A space to work, meet, shop, socialise and relax, while rubbing shoulders with the like-minded - and, I won't lie, the occasional celebrity, it offers a cross-section of fellow left-brainers. Everyone from fashionistas to film directors.
Many of whom have followed the Soho House brand across the world (they have venues in New York, Malibu, Chicago, Istanbul, Toronto and West Hollywood - not to mention the cluster in London and the surrounds).
Man about town: Peter stayed in one of the venue's bigger suites and loved every second
Landmark: The venue sits in the shadow of Berlin's famous Fernsehturm television tower
My daily wake-up call is realised with a gym and spa session, followed by a caffeine hit in The Store - the building's very own record exchange, cafe, designer clothes boutique and book shop.
By the afternoon I'm ready for lunch, which I enjoy in the club room - but don't expect to be hit by an extortionate menu. They have a lunch offer which provides two dishes for €10 (I recommend the sour cream soup). Bargain.
That said, when it comes to dining there is only one real choice - be it in Soho House or Berlin itself - and that's their own branch of Mayfair eatery Cecconi's: the first-ever in Germany.
First choice: When it comes to dining, there is only one choice - be it in Soho House or Berlin itself - and that's their own branch of Mayfair eatery Cecconi's: the first-ever in Germany
Tasty: The Cecconi's menu is packed with fresh ingredients and gives the German capital's dining scene a welcome jolt
Originating in Venice, fellow Londoners worth their salt will already know it's a classic Italian with high celebrity quota. And this incarnation is no different. But, thankfully, because of the club rules, it all unfolds with discretion and class.
Sexy and stylish, its rich design - featuring an open-plan kitchen, wood oven, marble floor, red leather booths and crisp white tablecloths - effortlessly complements the clientele, whom I notice are equally sexy and stylish.
Meanwhile, the menu is packed with fresh ingredients and gives the German capital's dining scene a welcome jolt. Treat yourself to the veal cannelloni and beef carpaccio.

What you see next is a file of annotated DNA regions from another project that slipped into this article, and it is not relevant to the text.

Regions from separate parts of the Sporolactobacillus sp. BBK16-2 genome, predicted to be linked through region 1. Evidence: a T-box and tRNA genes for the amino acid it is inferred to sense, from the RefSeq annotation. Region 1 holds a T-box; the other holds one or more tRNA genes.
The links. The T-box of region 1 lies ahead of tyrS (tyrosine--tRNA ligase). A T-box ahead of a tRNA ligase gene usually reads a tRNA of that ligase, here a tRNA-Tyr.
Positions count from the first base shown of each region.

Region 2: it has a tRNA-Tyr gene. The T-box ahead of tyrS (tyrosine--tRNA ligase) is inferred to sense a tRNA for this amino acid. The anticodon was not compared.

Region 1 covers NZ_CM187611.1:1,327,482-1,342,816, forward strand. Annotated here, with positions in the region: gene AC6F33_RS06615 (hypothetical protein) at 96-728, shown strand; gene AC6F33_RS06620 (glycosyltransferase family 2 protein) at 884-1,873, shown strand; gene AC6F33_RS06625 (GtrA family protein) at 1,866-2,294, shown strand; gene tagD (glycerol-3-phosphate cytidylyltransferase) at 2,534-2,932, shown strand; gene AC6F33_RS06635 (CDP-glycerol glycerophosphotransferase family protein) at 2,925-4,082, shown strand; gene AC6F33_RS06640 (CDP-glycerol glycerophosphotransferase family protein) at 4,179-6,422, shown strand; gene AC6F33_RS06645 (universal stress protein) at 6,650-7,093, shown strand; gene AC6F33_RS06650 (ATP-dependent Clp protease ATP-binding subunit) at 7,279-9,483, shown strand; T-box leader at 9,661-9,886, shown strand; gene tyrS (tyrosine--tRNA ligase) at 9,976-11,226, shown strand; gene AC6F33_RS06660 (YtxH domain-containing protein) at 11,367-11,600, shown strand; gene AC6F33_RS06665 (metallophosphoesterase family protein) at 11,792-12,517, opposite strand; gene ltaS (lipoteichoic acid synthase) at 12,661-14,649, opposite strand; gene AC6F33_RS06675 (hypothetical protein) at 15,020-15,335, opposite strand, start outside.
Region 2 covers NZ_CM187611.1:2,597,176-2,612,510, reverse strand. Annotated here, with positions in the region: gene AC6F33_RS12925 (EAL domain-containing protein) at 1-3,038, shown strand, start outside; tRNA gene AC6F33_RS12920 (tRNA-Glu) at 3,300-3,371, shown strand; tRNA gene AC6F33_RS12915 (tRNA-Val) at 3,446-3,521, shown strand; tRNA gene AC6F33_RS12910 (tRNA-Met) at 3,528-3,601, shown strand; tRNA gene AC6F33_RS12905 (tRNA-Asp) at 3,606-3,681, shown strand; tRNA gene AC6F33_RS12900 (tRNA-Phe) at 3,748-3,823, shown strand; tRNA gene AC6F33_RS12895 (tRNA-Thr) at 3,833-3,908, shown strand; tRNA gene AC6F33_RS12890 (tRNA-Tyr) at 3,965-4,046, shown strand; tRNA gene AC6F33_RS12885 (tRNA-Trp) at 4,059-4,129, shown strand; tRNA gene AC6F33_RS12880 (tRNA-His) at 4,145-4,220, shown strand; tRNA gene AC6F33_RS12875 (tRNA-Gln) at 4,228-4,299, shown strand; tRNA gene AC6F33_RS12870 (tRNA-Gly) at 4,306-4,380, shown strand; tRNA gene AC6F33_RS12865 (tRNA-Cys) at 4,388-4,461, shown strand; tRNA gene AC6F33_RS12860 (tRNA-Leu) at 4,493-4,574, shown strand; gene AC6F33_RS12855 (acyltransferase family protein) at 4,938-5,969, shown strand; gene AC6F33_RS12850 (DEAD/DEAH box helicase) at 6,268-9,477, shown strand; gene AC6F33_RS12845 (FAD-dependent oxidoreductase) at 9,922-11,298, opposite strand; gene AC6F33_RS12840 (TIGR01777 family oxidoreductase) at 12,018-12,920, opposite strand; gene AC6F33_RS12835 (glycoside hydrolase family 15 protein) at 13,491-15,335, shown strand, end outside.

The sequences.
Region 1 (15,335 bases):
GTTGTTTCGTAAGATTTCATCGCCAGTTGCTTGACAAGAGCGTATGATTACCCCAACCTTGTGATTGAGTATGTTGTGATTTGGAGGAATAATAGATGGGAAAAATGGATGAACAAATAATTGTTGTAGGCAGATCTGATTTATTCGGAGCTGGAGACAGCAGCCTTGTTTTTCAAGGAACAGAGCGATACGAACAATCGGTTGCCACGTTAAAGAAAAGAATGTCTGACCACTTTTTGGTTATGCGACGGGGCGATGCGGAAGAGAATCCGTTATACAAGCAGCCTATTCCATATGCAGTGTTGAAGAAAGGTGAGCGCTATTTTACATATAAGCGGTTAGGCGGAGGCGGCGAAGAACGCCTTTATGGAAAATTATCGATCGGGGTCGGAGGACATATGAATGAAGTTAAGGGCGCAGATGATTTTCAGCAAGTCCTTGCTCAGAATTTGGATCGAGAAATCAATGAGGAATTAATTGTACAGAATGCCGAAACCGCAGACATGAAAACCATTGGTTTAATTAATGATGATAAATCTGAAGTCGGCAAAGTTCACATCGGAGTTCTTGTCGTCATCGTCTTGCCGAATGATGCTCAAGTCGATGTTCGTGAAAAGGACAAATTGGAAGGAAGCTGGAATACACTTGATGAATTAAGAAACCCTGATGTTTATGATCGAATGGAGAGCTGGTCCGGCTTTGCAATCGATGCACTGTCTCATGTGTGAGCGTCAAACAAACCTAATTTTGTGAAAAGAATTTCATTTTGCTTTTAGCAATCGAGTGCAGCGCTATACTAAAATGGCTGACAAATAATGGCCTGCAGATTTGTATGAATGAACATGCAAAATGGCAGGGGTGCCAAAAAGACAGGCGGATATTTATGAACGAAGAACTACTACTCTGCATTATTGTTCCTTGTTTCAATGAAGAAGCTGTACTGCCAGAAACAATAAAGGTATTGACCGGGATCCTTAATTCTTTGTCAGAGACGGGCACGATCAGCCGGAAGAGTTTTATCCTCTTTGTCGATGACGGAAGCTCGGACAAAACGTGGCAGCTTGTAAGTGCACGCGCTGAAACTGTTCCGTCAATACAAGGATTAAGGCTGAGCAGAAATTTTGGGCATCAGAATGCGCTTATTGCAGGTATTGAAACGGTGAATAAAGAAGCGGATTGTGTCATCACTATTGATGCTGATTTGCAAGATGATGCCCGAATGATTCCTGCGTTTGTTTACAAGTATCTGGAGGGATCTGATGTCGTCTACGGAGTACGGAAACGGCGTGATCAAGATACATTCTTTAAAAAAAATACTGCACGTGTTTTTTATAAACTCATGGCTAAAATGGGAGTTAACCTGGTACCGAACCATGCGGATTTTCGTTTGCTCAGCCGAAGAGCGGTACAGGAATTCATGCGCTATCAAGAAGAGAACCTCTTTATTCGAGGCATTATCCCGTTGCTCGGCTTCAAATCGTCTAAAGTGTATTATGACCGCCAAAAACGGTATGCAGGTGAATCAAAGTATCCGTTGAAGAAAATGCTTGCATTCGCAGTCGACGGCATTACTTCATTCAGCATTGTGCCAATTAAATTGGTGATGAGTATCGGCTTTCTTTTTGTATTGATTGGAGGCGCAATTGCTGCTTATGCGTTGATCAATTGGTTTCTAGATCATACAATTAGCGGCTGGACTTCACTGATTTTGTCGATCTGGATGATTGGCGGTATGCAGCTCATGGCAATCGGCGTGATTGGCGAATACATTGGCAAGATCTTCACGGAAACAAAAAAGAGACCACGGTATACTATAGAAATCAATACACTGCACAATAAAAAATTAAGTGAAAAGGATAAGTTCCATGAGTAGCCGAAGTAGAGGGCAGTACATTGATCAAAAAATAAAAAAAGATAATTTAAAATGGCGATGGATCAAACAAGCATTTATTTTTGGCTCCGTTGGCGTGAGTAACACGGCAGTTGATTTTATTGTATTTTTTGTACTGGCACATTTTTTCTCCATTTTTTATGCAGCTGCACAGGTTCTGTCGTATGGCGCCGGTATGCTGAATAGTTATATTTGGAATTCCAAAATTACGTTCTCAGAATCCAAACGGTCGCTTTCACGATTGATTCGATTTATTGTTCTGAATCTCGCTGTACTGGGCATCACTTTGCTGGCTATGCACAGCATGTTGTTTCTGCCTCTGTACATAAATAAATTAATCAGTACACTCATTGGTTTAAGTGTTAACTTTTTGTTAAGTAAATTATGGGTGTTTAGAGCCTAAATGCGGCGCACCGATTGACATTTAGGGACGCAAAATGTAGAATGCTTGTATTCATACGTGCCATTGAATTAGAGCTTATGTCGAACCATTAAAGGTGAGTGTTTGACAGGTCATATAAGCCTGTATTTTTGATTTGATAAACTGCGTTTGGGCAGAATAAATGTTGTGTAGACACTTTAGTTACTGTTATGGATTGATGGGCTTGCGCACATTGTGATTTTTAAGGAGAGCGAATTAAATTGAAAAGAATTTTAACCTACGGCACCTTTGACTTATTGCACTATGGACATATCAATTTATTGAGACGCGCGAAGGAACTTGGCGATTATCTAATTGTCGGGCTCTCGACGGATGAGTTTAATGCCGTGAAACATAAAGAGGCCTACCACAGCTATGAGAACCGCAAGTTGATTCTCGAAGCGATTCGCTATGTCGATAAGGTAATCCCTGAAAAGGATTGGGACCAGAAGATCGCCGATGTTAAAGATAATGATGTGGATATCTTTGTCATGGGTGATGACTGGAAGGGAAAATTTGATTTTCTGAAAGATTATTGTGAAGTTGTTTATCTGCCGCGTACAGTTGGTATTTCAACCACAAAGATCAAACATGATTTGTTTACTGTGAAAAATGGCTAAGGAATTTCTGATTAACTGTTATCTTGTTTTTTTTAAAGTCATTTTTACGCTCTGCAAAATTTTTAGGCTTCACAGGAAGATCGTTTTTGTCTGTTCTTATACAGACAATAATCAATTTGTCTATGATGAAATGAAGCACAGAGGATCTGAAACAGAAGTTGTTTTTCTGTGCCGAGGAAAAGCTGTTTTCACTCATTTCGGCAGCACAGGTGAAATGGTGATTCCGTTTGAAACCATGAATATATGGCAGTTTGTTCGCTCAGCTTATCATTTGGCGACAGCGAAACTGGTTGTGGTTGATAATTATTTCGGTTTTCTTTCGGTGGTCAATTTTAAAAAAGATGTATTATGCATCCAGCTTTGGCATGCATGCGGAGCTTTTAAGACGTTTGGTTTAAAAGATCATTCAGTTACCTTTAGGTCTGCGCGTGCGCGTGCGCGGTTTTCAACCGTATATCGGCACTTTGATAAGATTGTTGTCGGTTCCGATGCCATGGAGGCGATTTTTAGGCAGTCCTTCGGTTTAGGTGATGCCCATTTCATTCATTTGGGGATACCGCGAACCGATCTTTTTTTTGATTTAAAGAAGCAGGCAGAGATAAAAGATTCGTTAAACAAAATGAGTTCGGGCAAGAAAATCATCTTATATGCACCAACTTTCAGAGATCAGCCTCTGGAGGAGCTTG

Handsome: Sexy and stylish, its rich design - featuring an open-plan kitchen, wood oven, marble floor, red leather booths and crisp white tablecloths - oozes class
Guests don't need to be members of Soho House to enjoy their incredible restaurant
Once you've finished eating, if you listen closely, you'll be able to hear a small buzz from beneath the floor - thanks to basement club The Red Room, which houses a private cinema and cocktail lounge.
As I venture downstairs, the space is a hive of activity that's only privy to those in the know. Just like those opulent, underground parties Berlin was so famous for back in the pre-War 1930s - the city's so-called hey-day.
History, it seems, has a way of repeating itself. And, thanks to Soho House Berlin, it's even better the second-time around.
A one-night stay in Soho House Berlin is available for non-members from £199 per night. It boasts 65 bedrooms of varying sizes, 20 apartments and four lofts.
In addition to their rooms, hotel guests have access to the club floor, the gym and the rooftop pool.
Meanwhile, the venue's ground-floor restaurant - Cecconi's - can also be booked by non-members. The restaurant is open to the public for lunch and dinner from Monday to Saturday, and for brunch on weekends.
Visit Soho House Berlin for more information